You may have noticed
already that the Undo command acts as a toggle for Undo and Redo, so you can
only Undo the last action taken. And the Revert command takes you all the way
back to the state of your image when it was last saved.
A D V E R T I S E M E N T
So what if you want to
undo more than one action, but you don't want to completely revert to the last
saved state? That's where the History Palette comes in.
look at the history palette now. At the top of the palette is a small thumbnail
icon and the file name of your image. Whenever you open an image, Photoshop
creates a initial "snapshot" of the image and lists it here in the history
palette. A quick way to revert your image is to click this initial snapshot. You
can add new snapshots to the history palette at any point by choosing new
snapshot from the History palette menu or clicking the new snapshot
Try it now. Open any
image, make some obvious editing changes such as changing the image size or
cropping. Create a snapshot. Now click the first snapshot in the list. The image
reverts to its original state. Click the second snapshot and you'll be returned
to the edited version. Combined with the History Brush, snapshots can be a very
powerful tool. We'll learn more about that later. For now, let's get back to
looking at the History palette.
Below the snapshots there
is a dividing line, and a list of all the recent changes you have made to the
image. You can undo any of these recent changes just by clicking the last change
you want to revert to, or by dragging the tiny arrow slider that appears next to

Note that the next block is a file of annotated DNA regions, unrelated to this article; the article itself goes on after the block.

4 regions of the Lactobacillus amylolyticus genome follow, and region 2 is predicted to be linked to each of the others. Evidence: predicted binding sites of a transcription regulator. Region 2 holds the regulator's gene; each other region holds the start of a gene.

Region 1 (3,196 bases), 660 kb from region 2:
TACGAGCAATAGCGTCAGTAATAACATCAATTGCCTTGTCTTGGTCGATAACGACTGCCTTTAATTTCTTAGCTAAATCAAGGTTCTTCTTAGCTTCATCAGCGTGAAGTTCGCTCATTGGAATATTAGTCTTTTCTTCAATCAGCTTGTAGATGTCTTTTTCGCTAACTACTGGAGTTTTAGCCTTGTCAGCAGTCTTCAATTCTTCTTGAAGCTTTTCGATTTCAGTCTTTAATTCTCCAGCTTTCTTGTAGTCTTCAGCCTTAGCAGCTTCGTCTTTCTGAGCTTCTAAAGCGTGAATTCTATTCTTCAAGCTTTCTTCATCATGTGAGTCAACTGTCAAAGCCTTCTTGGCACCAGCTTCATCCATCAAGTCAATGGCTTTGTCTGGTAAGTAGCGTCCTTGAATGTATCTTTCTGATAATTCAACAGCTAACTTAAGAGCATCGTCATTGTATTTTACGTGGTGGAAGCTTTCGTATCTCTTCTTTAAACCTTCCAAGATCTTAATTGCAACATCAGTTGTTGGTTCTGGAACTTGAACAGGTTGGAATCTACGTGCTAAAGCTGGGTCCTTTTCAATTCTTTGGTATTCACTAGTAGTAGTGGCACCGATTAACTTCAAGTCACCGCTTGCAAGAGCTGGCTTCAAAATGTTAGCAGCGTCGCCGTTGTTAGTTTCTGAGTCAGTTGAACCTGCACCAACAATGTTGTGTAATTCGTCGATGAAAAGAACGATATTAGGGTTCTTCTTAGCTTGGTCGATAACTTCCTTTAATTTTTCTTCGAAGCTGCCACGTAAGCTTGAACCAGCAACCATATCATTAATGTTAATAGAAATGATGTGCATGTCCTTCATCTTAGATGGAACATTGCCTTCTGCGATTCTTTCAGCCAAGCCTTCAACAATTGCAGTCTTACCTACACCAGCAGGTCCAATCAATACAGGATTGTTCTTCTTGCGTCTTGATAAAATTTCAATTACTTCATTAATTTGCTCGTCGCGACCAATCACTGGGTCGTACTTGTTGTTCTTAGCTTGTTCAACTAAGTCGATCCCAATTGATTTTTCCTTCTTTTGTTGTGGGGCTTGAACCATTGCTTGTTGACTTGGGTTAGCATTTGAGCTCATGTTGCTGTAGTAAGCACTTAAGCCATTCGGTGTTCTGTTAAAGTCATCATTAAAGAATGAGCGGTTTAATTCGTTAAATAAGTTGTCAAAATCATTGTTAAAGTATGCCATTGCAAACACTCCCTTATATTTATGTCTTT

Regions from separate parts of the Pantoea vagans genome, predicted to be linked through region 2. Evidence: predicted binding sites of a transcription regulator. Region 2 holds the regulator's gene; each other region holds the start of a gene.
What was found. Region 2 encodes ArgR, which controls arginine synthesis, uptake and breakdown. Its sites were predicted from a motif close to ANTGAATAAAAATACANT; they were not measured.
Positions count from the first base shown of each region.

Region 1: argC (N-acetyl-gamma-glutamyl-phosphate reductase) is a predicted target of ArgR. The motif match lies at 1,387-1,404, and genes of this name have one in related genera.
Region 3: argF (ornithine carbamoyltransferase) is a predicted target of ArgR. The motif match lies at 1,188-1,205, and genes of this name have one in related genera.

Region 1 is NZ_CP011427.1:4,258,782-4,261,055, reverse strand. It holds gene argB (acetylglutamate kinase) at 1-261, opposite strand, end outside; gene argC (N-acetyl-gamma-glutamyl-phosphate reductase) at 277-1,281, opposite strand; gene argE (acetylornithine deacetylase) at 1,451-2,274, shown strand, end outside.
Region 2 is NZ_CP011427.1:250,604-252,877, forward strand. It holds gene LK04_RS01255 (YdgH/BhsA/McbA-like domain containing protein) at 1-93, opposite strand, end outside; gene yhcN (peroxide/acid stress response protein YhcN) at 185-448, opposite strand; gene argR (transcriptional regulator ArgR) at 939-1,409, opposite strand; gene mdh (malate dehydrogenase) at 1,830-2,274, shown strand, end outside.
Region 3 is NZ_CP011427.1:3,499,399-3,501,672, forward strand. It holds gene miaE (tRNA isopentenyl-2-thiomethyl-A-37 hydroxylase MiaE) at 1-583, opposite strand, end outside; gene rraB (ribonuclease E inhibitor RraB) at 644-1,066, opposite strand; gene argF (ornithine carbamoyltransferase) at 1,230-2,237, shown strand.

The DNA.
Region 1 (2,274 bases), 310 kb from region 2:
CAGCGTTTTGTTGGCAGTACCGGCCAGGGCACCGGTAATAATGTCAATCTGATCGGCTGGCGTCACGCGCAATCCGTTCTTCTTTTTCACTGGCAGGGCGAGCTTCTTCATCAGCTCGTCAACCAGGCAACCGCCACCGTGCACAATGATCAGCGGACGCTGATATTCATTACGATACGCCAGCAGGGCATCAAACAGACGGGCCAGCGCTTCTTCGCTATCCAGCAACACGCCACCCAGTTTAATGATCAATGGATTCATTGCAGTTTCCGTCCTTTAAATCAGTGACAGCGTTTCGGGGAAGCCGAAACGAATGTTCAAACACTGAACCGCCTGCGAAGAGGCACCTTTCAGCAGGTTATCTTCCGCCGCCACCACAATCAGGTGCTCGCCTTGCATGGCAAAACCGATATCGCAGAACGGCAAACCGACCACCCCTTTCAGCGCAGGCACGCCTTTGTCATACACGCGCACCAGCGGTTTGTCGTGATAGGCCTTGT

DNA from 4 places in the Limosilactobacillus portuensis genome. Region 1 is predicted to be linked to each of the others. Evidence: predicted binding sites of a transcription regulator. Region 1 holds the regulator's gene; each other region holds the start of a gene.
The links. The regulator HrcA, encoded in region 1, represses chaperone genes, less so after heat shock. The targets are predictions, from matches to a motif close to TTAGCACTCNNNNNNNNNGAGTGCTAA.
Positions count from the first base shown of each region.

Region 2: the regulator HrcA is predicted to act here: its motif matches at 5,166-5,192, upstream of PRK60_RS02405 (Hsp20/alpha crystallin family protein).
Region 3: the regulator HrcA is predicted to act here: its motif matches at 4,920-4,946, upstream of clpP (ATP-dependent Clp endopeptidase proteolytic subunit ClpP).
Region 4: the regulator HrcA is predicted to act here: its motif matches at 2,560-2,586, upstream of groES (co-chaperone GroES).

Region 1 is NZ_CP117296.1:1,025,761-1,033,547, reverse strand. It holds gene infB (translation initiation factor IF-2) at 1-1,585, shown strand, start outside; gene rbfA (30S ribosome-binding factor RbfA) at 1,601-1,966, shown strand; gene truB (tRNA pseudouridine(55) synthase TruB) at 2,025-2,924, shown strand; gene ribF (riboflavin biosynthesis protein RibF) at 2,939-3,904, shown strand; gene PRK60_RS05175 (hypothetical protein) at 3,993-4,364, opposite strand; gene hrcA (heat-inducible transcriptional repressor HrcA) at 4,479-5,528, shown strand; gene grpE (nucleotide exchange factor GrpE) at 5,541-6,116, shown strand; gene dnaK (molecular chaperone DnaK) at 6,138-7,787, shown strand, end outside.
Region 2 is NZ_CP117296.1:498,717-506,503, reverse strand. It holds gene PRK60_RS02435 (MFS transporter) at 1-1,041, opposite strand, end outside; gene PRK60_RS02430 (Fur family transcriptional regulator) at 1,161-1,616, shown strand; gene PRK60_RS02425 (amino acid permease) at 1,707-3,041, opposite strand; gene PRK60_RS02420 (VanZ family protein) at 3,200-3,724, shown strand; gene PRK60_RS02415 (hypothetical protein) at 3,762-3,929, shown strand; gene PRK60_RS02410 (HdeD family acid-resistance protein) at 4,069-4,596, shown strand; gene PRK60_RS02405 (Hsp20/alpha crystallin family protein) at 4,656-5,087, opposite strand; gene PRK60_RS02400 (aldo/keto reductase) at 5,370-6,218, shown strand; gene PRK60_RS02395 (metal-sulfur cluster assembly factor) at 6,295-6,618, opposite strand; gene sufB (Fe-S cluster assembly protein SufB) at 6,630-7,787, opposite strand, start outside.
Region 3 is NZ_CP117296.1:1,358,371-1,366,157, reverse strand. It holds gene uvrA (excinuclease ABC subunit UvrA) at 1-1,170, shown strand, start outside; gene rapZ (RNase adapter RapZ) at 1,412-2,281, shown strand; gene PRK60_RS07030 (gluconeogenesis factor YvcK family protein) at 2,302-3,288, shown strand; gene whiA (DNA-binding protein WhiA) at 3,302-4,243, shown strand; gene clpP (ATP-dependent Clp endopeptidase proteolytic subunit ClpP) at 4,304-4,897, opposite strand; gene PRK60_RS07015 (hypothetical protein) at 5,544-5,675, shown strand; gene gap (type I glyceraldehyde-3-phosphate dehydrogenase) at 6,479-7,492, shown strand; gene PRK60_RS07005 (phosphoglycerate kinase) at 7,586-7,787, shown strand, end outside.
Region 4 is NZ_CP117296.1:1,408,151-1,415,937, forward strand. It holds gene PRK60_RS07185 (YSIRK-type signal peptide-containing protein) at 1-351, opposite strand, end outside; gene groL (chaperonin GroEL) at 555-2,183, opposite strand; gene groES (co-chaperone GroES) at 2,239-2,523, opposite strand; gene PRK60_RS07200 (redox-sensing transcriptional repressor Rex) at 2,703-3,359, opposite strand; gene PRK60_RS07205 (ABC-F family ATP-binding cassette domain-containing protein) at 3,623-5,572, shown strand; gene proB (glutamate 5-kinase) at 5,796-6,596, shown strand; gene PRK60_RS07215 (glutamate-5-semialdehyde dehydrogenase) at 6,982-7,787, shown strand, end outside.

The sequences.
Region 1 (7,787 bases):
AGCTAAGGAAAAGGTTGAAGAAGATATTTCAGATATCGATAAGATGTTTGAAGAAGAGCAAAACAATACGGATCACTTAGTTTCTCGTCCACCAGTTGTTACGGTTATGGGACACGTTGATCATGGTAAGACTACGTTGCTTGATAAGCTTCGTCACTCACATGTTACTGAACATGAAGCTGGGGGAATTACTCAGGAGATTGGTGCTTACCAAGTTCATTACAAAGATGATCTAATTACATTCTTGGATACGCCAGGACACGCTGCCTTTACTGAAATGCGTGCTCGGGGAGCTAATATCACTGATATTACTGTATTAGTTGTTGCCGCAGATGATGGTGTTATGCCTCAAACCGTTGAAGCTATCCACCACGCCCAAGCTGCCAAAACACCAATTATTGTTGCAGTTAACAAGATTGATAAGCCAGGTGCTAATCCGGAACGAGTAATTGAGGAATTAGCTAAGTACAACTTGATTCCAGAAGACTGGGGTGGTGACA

each state. The slider is useful if you're not sure how far back you need to go
because it allows you to preview the changes as you move it up or down.
By default, Photoshop only
lists the last 20 actions you have performed on an image and anything older is
purged from the list to allow more memory for Photoshop. If you have a lot of
memory, you can increase this number through the History Options command in the
History palette menu. If you'd prefer to keep more memory available for
Photoshop, it's a good idea to get in the habit of creating snapshots of your
image at key points throughout the editing process, then you can still revert to
an earlier state.
the bottom of the History palette are three buttons. The first button creates a
new document and works just like the duplicate command When you duplicate the
image, all history states are deleted for the duplicate. The next button creates
a new snapshot. This is quicker than using the menu command but it does not give
you dialog box to name the snapshot. The snapshots will automatically be named
in numeric sequence. The third button deletes the current state or snapshot
depending on what is selected in the palette.
There's a lot more I could
tell you about the History palette, but it is all explained very well in your
User Guide (Pages 167-172 in the Photoshop 5.0 User Guide and pages 69-73 in the
Photoshop 6.0 User Guide). We'll cover more about the History palette as
required in future lessons, but if you want to learn more you can read these
pages in your User Guide or the online help.
But before we move on, I
just want to point out some important things you should know about the history
palette and Snapshots:
- History and snapshots
are not saved with an image. Closing and reopening an image will
clear all history states and snapshots.
- Reverting to a
previous state and then editing your image eliminates all history states
that had come after it.
- Deleting a state
deletes everything after it, unless the non-linear option is selected.
moves backward through the history states.
moves forward through the history states.